Our Healthcare System is Crumbling- Are You Listening?

  • The Iowa Caucuses were last week, and the New Hampshire caucuses are this Tuesday, kicking off the race for the White House. Are you paying attention?

     

    If not, you should. Many experts believe that the stars are finally aligned for significant changes in our health care system. This year's elections seem to be bringing the focus on health care more than any election since 1992.

     

    In poll after poll, Americans list health care as a top domestic issue for this next President. And the candidates are listening. From universal health care to an overhaul of Medicare to stem cells and other technologies, the 2008 presidential candidates are taking a stand - have you?

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    If you are uninsured or underinsured you need to listen. If you have been stunned by the out of pocket costs for prescription drugs, you need to listen. If you are of Medicare age or nearing Medicare age, you need to listen.

     

    I think it will take years, even decades to overhaul our aging health care system, but the next president does seem poised to introduce some significant changes, and, depending on the support of Congress and the health and business communities, you could see some important changes in how aspects of health care are delivered in this country.

     

    One issue garnering a lot of interest is what to do about the 47 million Americans who are uninsured. A decade ago, many experts questioned whether the large numbers of uninsured Americans truly represented a problem. Now we know it is. And the reason is simple: cost.

     

    Over the past decade, the cost of prescription drugs has increased at DOUBLE the rate of inflation. That has fueled a sharp rise in the numbers of Americans who are uninsured or underinsured. Employers often can't afford health insurance for their employees and those who are insuring their employees are providing less coverage. Even Medicare patients have seen a doubling of their premiums over the past decade.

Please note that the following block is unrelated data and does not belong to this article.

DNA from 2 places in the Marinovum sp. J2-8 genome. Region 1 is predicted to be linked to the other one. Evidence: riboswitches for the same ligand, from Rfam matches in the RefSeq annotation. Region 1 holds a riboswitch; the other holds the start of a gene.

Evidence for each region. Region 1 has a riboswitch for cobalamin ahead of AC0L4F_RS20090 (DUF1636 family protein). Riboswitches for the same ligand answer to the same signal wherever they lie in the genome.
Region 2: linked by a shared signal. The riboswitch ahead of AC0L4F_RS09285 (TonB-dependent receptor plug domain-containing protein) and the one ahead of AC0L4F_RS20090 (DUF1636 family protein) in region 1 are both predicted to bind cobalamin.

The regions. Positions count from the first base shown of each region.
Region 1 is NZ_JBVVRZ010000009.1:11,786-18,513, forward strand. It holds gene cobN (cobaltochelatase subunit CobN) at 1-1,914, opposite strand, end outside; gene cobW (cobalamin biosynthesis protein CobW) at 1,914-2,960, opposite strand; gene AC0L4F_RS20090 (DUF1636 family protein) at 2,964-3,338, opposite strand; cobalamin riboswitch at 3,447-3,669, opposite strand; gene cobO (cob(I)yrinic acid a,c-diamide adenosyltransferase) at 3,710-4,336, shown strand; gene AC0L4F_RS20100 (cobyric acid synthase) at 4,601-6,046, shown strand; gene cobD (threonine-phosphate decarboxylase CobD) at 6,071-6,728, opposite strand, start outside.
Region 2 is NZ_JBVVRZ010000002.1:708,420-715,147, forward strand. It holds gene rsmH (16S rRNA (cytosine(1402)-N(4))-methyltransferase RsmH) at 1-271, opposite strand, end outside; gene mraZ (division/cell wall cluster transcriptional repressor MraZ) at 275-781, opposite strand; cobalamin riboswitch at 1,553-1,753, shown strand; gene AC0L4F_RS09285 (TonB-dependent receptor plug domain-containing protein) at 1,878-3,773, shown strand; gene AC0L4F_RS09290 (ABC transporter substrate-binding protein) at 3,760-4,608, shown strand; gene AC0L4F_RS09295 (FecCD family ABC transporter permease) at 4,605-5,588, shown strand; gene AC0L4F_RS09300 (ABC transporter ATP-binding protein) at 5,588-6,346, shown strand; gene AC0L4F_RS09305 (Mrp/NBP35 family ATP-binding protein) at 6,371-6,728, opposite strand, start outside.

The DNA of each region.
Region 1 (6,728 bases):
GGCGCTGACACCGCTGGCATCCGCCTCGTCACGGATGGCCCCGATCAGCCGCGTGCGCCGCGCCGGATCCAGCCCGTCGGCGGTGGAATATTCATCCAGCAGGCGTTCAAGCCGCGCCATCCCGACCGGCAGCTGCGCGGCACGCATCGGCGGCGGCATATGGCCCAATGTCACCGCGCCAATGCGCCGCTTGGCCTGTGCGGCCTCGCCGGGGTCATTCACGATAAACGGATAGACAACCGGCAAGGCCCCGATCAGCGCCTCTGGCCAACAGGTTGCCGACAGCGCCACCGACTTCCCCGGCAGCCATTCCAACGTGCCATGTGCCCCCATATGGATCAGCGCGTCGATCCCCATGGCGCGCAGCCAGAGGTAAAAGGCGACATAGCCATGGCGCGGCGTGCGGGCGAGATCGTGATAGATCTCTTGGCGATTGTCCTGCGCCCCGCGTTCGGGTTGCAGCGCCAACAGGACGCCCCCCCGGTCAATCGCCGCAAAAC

In my practice, I've seen patients with insurance who are paying $600 or $700 dollars a month out of pocket for their medications. Many of the best drugs for patients are unfortunately the most expensive. I've even had patients tell me they held off on buying prescriptions so they could get groceries or pay the rent. And this in the richest nation in the world?!

     

    Without good insurance, a single major illness could bankrupt a person.

     

    Some candidates offer universal health care as a possible solution for this problem. Simply put, these are health care plans that will be available for all Americans. Two states, Massachusetts and Vermont, already have laws that lean towards universal coverage of all their residents. Most of the universal health care proposals put forth by the presidential candidates want to use a mixture of private insurance and government programs to offer health care to all citizens. A few candidates favor a single- payer program whereby the government functions as the insurer to all.

     

    Most conservative candidates favor free market solutions for the health insurance crisis. Some favor tax credits to those employers offering insurance.

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    And the candidates have also proffered a variety of solutions for the high cost of prescription drugs. This is a problem that threatens the solvency of Medicare, not to mention the wallets of millions of Americans who need expensive life saving medications.

     

    The candidates have offered a variety of creative approaches to this massive problem - from allowing the importation of drugs from Canada and overseas, to allowing Medicare to negotiate prices with the pharmaceutical companies.

     

    However, I think it's important that we take a hard look at how to prevent the very medical problems that require expensive medical care. How many of us exercise every day? How many of us watch our diet, get the recommended screening tests and immunizations?

     

    In 2000, nearly half of all deaths were caused by bad habits such as tobacco abuse, lack of physical exercise and obesity.

     

    I hope that as part of any overhaul of the American healthcare system, that prevention will be an important focus. Healthy lifestyle habits save lives ... and dollars.

Published On: January 06, 2008